Bo Levi-an Rhapsody

Bo Levi Mitchell.

Regardless of his charmless personality, his achievements, extrapolated over a ten or fifteen year career, will have him ahead of most of the quarterbacks in CFL history.

Without checking the numbers, he has a pair of Grey Cups as a starter, a couple more appearances, at least one MOP, his winning percentage is practically insulting to other quarterbacks. This fellow is on a trajectory to make him the finest player in the country, ever, if he continues.

So, why, like Sidney Crosby or Nate Mackinnon, do we not see his face everywhere from Tim Horton’s commercials to the milk aisle at the supermarket? Why doesn’t the CFL market its superstars as Canadian institutions?

“Hi, I’m Bo Levi Mitchell, and I drive a GM Truck.”
“Do you know me? I’m Bo Levi Mitchell. I play quarterback for the Calgary Stampeders, and I want to talk about the importance of getting out to vote.”
“Hello, my name is Bo Levi Mitchell. Are you interested in donating to the (insert your favourite cause) campaign?”

However dumb the examples may be, the truth is that we have this astounding quarterback tearing up the League - currently, as in, he’s active - and his brilliance as well as his value to the League on the national stage is being undersold.

He’s not Canadian ?

The league has done a lackluster job at promoting its players for decades now. The least they could do is insist Nissan get guys like Reilly, BLM, Harris, Sinopoli, etc. into their TSN commercials.

the commercials aren’t going to use a guy who maybe 10% of Canadians know who he is (and that is being generous).

I love this board. We love the CFL. But sometimes we live in the clouds.

Companies producing advertisements use figures that their target market knows.

Currently the largest demographic is Millennials, which most advertisements are marketed towards.

Millennials aren’t huge fans of the CFL - for the most part. Not even Gen X’ers.

But maybe if your looking to target aging boomers, that would make more sense.

Like a Buick car commercial or something.

But don’t hold your breath. Crosby is a household name, while Bo Levi Mitchell is not. And it isn’t up to Nissan to make BLM a household name by their advertisements.

It’s up to BLM and the CFL to make him a household name…then maybe someone will ask for his endorsement.

I see Auston Matthews and Mitch Marner in a dozen commercials right now.

Maybe what he needs more than anything else is a comic foil, a prankster, to
make him part of a ‘buddy’ routine. Paired against some emerging Eastern comic ?

Whenever you see Peyton Manning in an ad, say in the Nationwide Insurance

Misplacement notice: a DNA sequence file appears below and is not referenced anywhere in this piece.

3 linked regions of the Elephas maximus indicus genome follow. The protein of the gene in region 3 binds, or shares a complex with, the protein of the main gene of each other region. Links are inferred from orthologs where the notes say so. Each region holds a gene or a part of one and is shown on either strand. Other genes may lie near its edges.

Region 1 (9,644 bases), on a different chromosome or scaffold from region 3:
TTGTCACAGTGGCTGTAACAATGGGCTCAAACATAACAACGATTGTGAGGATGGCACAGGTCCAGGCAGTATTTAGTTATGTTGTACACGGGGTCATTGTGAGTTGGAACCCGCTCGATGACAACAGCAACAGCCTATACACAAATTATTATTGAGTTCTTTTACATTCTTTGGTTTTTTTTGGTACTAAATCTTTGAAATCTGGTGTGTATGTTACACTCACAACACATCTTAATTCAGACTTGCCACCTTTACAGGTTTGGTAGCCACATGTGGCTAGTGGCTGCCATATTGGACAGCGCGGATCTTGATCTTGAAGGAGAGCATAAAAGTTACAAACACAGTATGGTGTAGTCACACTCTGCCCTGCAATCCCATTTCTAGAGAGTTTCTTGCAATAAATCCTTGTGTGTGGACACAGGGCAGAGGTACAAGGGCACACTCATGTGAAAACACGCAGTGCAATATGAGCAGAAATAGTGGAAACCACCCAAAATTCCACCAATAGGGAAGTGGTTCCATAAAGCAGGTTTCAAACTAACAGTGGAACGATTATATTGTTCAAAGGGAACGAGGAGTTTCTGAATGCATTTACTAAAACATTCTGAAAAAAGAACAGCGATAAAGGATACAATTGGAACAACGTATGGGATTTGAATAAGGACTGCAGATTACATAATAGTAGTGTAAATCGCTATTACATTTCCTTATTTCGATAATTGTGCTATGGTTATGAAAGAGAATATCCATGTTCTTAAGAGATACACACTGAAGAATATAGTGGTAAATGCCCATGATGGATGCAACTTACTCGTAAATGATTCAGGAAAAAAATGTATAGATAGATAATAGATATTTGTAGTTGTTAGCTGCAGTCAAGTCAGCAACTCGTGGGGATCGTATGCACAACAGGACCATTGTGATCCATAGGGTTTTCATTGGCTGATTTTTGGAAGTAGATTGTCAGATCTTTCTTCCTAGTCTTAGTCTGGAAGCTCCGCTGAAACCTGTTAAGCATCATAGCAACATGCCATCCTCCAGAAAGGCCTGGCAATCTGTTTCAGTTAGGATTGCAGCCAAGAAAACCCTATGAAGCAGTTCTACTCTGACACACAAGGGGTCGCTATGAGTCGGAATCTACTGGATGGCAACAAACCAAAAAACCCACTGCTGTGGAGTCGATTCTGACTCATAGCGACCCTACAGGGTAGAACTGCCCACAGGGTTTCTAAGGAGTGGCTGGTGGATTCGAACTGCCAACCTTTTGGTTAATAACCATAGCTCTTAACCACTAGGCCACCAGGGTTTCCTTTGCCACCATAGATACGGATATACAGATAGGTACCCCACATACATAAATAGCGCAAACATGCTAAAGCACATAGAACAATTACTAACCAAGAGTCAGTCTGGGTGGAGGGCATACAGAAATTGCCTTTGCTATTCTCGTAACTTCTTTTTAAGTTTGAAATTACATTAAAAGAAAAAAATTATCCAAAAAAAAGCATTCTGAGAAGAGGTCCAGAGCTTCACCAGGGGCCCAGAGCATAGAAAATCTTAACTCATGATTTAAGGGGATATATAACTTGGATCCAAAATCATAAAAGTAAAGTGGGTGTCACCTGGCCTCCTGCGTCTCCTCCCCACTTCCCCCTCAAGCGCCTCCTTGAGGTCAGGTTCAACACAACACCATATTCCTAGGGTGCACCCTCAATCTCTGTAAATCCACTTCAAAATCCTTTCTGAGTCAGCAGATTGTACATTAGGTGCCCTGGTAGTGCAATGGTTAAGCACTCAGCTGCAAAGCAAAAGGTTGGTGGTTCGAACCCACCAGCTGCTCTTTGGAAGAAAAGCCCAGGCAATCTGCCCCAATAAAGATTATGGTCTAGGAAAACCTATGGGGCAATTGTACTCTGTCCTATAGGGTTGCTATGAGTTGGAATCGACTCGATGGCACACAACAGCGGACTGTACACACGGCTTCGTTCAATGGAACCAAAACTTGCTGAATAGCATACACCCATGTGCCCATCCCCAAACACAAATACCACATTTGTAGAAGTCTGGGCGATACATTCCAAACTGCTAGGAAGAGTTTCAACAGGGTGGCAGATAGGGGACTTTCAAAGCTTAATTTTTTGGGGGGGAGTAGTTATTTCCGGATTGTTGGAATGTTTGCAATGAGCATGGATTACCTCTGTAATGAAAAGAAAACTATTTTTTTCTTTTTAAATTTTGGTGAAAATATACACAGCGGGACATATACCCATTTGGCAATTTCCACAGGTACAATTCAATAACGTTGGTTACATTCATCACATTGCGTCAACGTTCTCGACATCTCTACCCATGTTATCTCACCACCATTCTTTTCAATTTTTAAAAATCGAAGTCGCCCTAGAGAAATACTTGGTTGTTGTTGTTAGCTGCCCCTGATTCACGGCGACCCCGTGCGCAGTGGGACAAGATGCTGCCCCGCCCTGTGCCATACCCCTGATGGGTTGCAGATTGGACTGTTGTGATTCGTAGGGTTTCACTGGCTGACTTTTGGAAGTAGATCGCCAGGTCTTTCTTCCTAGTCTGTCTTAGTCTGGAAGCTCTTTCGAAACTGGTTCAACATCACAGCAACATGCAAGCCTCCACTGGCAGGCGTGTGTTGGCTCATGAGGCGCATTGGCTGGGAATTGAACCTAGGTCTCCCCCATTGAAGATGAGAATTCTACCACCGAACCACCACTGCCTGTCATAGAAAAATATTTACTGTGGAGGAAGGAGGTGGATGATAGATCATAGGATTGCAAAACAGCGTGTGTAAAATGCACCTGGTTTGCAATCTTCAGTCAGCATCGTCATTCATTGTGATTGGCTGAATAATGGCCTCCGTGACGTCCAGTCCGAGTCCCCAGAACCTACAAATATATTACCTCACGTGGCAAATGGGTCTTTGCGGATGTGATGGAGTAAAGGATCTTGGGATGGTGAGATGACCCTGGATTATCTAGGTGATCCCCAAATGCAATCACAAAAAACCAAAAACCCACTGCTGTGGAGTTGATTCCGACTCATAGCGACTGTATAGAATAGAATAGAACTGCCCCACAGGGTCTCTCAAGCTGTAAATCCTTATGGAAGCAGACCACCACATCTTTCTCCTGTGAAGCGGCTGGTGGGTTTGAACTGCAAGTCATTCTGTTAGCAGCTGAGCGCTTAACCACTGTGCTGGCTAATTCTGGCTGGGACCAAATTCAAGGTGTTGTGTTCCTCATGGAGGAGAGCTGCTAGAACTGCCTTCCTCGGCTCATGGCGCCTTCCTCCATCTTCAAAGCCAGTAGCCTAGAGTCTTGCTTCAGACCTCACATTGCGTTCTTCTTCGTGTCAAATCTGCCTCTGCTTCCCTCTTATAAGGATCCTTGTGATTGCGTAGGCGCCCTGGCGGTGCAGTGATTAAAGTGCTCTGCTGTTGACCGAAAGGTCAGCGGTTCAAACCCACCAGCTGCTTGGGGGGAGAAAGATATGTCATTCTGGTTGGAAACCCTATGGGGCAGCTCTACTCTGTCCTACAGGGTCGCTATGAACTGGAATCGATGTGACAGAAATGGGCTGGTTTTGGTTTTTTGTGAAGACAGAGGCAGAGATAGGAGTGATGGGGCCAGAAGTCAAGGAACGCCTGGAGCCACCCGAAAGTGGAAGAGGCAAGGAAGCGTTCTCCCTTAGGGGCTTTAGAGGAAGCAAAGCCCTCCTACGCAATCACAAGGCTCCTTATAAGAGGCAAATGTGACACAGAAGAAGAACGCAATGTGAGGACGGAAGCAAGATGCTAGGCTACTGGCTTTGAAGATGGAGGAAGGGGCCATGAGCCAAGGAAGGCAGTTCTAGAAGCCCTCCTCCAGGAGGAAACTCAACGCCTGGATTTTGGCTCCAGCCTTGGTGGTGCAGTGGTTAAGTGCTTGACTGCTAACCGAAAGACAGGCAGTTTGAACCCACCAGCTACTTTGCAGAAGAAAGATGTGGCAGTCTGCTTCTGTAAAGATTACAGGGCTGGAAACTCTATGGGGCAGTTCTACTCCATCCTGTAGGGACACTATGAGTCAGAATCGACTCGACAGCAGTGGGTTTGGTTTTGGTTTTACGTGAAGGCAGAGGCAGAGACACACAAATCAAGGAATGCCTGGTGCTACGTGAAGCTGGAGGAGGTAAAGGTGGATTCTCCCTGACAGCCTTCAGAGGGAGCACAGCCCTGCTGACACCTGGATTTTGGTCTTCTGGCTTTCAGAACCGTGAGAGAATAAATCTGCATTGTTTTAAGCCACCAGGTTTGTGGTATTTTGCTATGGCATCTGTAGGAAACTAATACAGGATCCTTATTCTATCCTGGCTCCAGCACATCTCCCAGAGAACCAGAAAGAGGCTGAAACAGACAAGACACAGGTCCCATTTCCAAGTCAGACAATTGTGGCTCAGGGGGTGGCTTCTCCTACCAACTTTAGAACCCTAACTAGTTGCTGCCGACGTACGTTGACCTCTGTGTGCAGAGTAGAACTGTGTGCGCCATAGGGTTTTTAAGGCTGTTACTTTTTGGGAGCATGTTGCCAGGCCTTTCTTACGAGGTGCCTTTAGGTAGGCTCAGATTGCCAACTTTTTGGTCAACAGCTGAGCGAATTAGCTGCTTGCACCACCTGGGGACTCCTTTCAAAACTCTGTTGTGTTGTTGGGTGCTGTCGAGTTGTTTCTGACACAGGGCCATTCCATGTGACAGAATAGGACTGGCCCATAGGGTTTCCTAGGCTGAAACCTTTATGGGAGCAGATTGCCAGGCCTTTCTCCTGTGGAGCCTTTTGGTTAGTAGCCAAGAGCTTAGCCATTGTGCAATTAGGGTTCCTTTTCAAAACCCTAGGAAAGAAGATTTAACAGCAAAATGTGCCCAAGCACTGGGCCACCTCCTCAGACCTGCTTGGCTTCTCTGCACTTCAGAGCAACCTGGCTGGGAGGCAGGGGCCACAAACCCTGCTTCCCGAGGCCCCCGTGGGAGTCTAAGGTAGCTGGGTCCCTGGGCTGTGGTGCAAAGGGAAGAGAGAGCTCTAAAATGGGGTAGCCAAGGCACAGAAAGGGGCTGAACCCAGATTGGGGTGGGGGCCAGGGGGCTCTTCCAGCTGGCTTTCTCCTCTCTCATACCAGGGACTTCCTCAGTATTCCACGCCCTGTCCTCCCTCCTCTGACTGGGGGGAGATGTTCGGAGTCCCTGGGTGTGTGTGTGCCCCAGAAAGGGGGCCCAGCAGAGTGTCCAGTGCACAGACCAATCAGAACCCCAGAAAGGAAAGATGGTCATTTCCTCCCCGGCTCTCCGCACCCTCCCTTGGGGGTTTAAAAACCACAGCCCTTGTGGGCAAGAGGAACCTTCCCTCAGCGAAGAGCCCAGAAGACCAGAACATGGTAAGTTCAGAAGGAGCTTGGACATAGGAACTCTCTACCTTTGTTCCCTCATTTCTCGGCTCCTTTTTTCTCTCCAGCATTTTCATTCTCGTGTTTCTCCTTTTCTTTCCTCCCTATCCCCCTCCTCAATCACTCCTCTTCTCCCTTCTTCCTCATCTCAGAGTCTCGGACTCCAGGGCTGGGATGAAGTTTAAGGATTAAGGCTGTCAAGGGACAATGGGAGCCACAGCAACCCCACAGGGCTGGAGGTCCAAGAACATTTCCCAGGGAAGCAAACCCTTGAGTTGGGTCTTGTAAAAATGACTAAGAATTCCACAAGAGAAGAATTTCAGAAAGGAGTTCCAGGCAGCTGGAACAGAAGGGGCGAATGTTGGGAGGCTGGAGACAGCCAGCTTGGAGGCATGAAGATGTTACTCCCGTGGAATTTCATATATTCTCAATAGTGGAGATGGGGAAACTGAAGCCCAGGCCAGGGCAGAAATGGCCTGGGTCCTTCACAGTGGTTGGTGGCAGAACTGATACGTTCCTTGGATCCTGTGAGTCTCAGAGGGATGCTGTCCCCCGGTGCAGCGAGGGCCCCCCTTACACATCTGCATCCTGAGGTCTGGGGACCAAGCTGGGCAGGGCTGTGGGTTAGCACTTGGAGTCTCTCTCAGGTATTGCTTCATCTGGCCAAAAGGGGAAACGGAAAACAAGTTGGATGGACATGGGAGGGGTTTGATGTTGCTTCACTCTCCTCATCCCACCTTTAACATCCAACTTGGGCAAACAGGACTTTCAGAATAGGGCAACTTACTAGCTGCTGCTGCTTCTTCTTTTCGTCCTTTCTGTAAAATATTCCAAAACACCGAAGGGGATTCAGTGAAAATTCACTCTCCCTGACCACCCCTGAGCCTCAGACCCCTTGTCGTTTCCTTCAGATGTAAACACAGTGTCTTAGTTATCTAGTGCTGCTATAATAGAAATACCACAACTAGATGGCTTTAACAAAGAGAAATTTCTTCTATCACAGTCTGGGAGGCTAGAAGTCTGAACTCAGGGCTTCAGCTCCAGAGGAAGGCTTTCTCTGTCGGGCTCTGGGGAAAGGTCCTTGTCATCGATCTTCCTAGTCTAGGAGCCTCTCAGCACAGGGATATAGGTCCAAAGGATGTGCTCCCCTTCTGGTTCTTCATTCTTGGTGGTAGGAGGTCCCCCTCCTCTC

campaign, or on SNL, he’s pretending to be a goofball. Or else he’s pranking his
little brother, as in the 30-second ESPN promo.Click here to view it on YouTube.

I think the CFL should do more with its top players when it comes to marketing. However, this is also the responsibility of the agent as well.

You see TSN personalities doing CFL adverts, that generally don’t include CFL players. You would think that would be an easy one.

Right now, I think any CFL players that get to be part of adverts, are generally local or regional only.

This is all true, and 10% is very generous IMO.

But one step the league could take is to have its big sponsors who advertise during their own games start using the league’s top players. Obviously, the target audience of commercials during TSN games is the demographic of people watching the game. From there, the cultural connection to the league’s players and by extension, the league, can grow. Many people who are not big sports fans get introduced to starts like Matthews and Marner through commercials, so the CFL could benefit from the same synergy, just on a smaller scale.

I think the CFLPA should also be pressing the league to go to bat for them in this way.

The Jays and Rogers have done a bang up job co-branding

Raptor players are getting exposure that really is Toronto area based .

CFL players are better known in the west .

I would say in Canada as a whole Bo Levi is better known than Danny Green ( right now maybe when they win the NBA championship it will change ) but I see Danny Green doing ads .

Buck Pierce did Belair Insurance commercials and he was retired .

But it’s up to the agent to get the deals and it’s up to the CFL to sell it’s stars .